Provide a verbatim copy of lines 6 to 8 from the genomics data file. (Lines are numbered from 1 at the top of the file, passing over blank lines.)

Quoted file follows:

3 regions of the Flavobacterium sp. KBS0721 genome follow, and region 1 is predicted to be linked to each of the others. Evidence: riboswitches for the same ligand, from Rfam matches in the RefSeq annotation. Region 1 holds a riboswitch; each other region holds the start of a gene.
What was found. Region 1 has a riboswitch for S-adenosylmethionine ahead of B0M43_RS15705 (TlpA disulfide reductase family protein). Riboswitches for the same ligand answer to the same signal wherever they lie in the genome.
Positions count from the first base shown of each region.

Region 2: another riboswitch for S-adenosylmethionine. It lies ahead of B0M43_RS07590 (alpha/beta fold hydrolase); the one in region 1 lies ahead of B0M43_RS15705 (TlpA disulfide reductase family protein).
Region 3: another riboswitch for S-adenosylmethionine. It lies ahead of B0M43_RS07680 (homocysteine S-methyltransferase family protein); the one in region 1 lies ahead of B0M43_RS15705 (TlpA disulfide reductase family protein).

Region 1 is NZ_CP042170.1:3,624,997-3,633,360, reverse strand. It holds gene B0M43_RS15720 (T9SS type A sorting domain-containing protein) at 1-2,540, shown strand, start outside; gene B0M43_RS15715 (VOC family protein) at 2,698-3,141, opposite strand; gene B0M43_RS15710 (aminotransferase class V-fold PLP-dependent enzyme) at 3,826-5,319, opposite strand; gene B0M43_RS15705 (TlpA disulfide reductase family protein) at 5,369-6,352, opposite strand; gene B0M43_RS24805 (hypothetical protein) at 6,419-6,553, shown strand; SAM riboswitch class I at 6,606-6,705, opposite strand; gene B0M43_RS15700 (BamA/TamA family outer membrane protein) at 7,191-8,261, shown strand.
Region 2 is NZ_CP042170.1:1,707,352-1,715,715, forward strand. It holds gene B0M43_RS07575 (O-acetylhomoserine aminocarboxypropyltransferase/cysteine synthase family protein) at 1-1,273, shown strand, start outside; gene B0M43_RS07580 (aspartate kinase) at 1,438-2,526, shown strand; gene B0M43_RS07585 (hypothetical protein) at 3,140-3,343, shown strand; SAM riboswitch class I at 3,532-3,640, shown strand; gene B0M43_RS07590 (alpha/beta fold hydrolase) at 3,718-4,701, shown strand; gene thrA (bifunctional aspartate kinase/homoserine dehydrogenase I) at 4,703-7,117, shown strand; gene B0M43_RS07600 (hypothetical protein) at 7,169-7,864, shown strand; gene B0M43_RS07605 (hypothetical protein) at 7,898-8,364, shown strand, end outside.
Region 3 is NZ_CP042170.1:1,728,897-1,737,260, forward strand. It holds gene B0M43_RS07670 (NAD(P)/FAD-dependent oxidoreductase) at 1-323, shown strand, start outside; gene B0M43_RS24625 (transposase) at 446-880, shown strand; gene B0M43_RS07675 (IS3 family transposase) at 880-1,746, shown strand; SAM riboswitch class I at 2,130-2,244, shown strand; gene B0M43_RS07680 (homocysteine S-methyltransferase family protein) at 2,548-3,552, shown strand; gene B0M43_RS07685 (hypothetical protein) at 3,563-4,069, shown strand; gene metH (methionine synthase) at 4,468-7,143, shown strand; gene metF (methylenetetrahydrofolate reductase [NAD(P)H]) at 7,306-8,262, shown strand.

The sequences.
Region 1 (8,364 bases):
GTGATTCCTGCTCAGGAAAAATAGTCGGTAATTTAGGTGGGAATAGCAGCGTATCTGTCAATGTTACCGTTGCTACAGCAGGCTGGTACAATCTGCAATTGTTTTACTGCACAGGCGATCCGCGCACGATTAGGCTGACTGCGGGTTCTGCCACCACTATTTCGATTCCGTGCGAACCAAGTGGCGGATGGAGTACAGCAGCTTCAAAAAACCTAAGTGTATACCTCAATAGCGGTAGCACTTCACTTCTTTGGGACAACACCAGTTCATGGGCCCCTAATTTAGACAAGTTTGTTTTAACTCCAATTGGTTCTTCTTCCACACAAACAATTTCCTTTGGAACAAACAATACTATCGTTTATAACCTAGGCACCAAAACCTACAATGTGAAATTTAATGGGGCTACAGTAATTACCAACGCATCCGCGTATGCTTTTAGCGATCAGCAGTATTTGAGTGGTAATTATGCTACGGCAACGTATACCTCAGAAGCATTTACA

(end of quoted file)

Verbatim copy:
Region 1 is NZ_CP042170.1:3,624,997-3,633,360, reverse strand. It holds gene B0M43_RS15720 (T9SS type A sorting domain-containing protein) at 1-2,540, shown strand, start outside; gene B0M43_RS15715 (VOC family protein) at 2,698-3,141, opposite strand; gene B0M43_RS15710 (aminotransferase class V-fold PLP-dependent enzyme) at 3,826-5,319, opposite strand; gene B0M43_RS15705 (TlpA disulfide reductase family protein) at 5,369-6,352, opposite strand; gene B0M43_RS24805 (hypothetical protein) at 6,419-6,553, shown strand; SAM riboswitch class I at 6,606-6,705, opposite strand; gene B0M43_RS15700 (BamA/TamA family outer membrane protein) at 7,191-8,261, shown strand.
Region 2 is NZ_CP042170.1:1,707,352-1,715,715, forward strand. It holds gene B0M43_RS07575 (O-acetylhomoserine aminocarboxypropyltransferase/cysteine synthase family protein) at 1-1,273, shown strand, start outside; gene B0M43_RS07580 (aspartate kinase) at 1,438-2,526, shown strand; gene B0M43_RS07585 (hypothetical protein) at 3,140-3,343, shown strand; SAM riboswitch class I at 3,532-3,640, shown strand; gene B0M43_RS07590 (alpha/beta fold hydrolase) at 3,718-4,701, shown strand; gene thrA (bifunctional aspartate kinase/homoserine dehydrogenase I) at 4,703-7,117, shown strand; gene B0M43_RS07600 (hypothetical protein) at 7,169-7,864, shown strand; gene B0M43_RS07605 (hypothetical protein) at 7,898-8,364, shown strand, end outside.
Region 3 is NZ_CP042170.1:1,728,897-1,737,260, forward strand. It holds gene B0M43_RS07670 (NAD(P)/FAD-dependent oxidoreductase) at 1-323, shown strand, start outside; gene B0M43_RS24625 (transposase) at 446-880, shown strand; gene B0M43_RS07675 (IS3 family transposase) at 880-1,746, shown strand; SAM riboswitch class I at 2,130-2,244, shown strand; gene B0M43_RS07680 (homocysteine S-methyltransferase family protein) at 2,548-3,552, shown strand; gene B0M43_RS07685 (hypothetical protein) at 3,563-4,069, shown strand; gene metH (methionine synthase) at 4,468-7,143, shown strand; gene metF (methylenetetrahydrofolate reductase [NAD(P)H]) at 7,306-8,262, shown strand.